Persuasion is one of Jane Austen's best novels for its interwoven themes and plot lines.
- The main theme of Persuasion has to do with people falling under the influence of others and of the consequences of that happening. Anne Elliot fell in love at age 19 with Frederick Wentworth and he proposed to her but she was persuaded to decline because he was, at that time, a poorly paid seaman without much hope of advancing in the world.
- Anne Elliot's father persuades himself to lease out his country estate and huge house, Kellynch Hall to Admiral Croft so that he can continue to persuade others that he is able to live the high life in Bath. In fact, his wealth is dwindling fast but he hangs on to his status against all evidence.
- Captain Wentworth persuades the party to visit Lyme Regis because of its health benefits only to have Louisa Musgrove persuade him he should catch her from the Cobb. It all ends badly.
- Anne's cousin, William Elliot tried everything to persuade Anne that he admires her but she is persuaded otherwise by her friend Mrs Smith, who loves to listen to gossip.
- Anne Elliot is such a warm, caring character that we are presented to her helping the staff to pack away her family heirlooms and next see her supporting her rather depressed sister, Mary with her small sons. Jane Austen shows us Anne at twenty seven, a spinster without any real purpose other than as a second fiddle to others. She's looking back at what might have been and is, by and large surrounded by people who don't deserve her.
- However, the layers of her personality are built up in subsequent chapters to reveal a somewhat contemplative, dignified woman who is personable, intelligent, eloquent, self-reliant, kind and caring. She is a sensible woman in a world full of insensible ones; no wonder Captain Wentworth continued to believe she is worth reconsidering.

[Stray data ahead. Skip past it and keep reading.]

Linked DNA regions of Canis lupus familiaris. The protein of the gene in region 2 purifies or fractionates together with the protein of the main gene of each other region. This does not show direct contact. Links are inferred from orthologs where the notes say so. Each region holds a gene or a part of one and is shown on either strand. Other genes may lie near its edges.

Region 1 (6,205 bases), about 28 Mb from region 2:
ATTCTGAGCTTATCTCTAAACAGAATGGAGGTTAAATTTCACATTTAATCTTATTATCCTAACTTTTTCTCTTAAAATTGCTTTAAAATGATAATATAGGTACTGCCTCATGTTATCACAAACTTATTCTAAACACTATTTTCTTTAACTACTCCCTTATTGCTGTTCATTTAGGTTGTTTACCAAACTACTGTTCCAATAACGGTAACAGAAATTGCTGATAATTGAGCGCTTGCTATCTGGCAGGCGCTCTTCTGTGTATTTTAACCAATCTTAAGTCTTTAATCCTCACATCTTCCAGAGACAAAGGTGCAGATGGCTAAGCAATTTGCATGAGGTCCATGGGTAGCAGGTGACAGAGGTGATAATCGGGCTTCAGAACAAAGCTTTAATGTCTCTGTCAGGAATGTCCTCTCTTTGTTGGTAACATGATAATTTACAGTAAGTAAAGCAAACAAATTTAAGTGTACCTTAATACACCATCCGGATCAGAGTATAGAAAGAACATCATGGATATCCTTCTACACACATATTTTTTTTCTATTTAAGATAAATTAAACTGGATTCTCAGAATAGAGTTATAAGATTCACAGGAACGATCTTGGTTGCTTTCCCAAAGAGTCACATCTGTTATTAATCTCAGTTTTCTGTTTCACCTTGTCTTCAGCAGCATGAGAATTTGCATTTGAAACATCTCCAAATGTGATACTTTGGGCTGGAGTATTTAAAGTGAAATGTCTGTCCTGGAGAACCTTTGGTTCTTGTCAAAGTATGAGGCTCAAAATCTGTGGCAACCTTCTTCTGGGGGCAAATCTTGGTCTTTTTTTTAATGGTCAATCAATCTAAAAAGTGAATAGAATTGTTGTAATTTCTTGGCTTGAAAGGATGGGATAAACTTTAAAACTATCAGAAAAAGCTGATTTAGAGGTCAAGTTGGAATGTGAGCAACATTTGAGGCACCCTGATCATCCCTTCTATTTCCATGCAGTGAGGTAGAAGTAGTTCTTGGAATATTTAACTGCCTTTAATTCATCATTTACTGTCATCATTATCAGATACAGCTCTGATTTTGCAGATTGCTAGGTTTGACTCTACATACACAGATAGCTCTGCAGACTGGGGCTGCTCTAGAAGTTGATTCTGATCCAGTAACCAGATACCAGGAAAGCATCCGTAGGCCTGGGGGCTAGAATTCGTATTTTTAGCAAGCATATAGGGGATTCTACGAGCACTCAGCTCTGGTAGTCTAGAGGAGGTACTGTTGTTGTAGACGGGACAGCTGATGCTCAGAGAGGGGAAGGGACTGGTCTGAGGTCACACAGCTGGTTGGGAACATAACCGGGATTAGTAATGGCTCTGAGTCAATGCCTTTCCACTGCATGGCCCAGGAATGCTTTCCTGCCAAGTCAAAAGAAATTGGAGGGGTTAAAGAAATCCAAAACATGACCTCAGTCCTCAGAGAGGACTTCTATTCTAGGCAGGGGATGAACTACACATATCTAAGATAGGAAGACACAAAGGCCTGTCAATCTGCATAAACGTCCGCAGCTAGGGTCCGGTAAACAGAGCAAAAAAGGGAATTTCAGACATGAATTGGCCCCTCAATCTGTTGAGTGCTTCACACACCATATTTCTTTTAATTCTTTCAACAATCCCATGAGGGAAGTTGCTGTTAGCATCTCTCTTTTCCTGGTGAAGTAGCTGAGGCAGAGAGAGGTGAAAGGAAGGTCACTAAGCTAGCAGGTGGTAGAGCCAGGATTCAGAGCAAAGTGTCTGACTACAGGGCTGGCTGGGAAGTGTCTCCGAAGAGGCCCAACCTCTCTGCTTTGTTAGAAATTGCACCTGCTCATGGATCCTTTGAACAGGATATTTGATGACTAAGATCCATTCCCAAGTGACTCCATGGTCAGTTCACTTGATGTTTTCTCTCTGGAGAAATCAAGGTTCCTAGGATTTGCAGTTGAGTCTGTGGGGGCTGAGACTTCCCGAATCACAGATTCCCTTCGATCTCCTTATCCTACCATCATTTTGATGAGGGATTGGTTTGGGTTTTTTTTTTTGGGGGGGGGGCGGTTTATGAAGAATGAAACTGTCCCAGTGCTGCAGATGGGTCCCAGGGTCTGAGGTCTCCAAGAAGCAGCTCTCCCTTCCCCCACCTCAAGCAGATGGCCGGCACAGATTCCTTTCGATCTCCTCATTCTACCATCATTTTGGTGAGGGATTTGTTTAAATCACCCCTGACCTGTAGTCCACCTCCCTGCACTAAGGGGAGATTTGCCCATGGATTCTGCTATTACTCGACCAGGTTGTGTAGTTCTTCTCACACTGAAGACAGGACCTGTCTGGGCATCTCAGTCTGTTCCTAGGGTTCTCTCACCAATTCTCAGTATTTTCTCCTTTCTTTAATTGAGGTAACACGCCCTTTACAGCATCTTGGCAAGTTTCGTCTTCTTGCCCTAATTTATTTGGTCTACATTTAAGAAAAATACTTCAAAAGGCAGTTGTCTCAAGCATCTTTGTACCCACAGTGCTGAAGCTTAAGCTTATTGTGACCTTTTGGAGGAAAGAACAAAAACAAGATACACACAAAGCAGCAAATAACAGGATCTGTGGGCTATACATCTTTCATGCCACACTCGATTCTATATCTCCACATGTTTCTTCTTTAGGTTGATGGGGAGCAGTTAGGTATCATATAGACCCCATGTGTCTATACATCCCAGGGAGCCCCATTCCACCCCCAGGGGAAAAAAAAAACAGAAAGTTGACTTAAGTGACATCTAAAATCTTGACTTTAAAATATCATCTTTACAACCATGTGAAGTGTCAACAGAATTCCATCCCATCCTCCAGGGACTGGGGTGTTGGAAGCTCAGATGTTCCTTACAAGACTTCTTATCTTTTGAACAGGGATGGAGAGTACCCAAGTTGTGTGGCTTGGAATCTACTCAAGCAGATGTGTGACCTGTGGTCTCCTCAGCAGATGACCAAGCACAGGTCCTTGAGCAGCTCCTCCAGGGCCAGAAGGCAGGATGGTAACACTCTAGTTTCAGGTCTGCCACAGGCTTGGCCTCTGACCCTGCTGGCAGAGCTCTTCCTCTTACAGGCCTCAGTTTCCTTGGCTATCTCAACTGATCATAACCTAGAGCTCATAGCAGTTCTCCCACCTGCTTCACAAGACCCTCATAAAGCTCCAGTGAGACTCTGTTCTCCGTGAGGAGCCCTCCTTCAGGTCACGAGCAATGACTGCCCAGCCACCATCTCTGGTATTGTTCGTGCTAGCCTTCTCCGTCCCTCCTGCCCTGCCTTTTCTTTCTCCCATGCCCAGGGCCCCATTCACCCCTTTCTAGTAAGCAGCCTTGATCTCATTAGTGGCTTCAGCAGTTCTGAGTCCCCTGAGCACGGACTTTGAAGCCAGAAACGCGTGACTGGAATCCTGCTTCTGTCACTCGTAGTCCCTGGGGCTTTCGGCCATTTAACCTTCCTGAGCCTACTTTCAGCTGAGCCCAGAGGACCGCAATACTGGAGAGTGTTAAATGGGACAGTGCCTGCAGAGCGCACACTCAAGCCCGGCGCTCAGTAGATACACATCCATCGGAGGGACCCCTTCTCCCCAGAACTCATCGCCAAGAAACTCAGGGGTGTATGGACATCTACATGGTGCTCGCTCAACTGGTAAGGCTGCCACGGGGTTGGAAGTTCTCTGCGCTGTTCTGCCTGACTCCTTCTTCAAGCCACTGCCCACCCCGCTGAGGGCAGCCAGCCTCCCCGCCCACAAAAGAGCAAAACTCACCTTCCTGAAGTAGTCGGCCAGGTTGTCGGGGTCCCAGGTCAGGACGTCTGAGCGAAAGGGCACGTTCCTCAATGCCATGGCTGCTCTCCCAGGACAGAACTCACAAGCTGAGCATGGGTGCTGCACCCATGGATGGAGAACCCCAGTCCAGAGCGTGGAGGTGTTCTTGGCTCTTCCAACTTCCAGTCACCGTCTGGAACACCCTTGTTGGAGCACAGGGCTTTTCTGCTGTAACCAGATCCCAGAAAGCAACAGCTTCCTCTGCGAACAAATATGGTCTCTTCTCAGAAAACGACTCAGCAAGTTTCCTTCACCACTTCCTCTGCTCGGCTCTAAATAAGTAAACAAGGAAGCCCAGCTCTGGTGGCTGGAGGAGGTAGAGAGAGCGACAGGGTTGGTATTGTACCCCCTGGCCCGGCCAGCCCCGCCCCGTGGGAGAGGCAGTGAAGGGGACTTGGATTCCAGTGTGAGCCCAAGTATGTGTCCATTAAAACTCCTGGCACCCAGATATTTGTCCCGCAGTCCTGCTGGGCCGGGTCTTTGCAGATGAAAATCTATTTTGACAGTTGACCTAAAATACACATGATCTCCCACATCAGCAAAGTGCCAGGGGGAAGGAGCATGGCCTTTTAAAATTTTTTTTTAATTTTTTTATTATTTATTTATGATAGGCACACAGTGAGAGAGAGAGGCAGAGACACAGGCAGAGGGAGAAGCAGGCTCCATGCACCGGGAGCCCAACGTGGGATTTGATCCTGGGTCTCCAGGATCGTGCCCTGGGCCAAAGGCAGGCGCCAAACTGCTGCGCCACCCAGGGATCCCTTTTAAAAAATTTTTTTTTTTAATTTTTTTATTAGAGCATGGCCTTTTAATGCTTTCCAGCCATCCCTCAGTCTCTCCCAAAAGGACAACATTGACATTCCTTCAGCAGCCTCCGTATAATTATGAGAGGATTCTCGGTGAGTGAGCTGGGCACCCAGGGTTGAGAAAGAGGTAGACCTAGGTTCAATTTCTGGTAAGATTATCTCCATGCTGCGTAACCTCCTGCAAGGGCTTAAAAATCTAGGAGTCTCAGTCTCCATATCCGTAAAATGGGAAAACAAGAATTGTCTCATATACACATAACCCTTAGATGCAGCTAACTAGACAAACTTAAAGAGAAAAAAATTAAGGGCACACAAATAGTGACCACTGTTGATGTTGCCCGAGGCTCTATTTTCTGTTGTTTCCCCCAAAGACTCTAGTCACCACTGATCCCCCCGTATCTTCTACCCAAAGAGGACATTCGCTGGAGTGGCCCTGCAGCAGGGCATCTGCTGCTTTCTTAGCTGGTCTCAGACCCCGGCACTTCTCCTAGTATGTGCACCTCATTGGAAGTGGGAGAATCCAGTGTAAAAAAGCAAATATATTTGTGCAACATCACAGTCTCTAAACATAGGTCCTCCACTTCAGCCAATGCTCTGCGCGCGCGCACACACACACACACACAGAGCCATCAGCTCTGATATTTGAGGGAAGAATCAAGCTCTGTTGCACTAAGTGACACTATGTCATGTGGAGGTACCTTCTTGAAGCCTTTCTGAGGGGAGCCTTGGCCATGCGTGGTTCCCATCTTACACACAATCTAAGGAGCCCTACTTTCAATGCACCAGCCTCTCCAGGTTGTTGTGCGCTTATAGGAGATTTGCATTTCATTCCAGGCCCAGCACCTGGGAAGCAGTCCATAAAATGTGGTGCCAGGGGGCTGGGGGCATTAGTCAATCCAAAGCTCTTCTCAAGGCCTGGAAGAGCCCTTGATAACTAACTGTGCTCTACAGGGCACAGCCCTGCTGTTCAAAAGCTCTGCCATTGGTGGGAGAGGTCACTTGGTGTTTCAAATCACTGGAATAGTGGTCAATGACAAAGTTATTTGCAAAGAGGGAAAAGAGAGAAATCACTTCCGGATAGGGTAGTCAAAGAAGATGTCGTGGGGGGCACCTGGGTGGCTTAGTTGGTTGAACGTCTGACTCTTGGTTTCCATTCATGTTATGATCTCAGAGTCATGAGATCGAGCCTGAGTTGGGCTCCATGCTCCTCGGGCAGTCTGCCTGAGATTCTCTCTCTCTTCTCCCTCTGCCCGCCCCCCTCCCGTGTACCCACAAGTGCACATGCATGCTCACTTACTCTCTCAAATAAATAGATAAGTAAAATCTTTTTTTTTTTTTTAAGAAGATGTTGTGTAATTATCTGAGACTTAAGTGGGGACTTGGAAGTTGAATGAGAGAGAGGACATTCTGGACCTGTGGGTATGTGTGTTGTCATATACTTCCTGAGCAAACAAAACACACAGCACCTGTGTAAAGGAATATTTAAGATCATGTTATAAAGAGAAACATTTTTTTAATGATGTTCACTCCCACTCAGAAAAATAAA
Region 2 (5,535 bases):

- The novel begins with Anne helping the staff to pack away their many possessions in readiness for the tenancy of Admiral Croft and his wife, Sophy. She is left alone by her father and sister, Elizabeth who leave for the many delights of Bath.
- Jane Austen truly gives us a flavour of regency England with its newly favoured seaside resorts 'for health' like Lyme Regis (Lyme was renamed Lyme 'Regis' after the king visited to take the waters).
- Anne Elliot's father and sister retire to Bath for the summer with all of its many entertainments and distractions. The scenes set in Bath are very descriptive. Bath is presented as THE social networking city for those who can afford it. In real life, Jane Austen lived in bath for about five years, she did not enjoy living there; she disliked its society constant 'parading' their wealth and status.
- Anne goes to stay in the countryside with her sister Mary and her family. Jane Austen gives us a sweep of the country lifestyle and of the more limited social opportunities - dining with neighbours and long walks seem to be the order of the day, every day.
- For the first time too, Jane Austen introduces characters who are less well off; indeed her friend, Mrs Smith is a disabled widow living in a poor area of Bath but Anne really loves her friend and visits many times. This was a good way for Austen to show Anne Elliot as a person disinterested in wealth.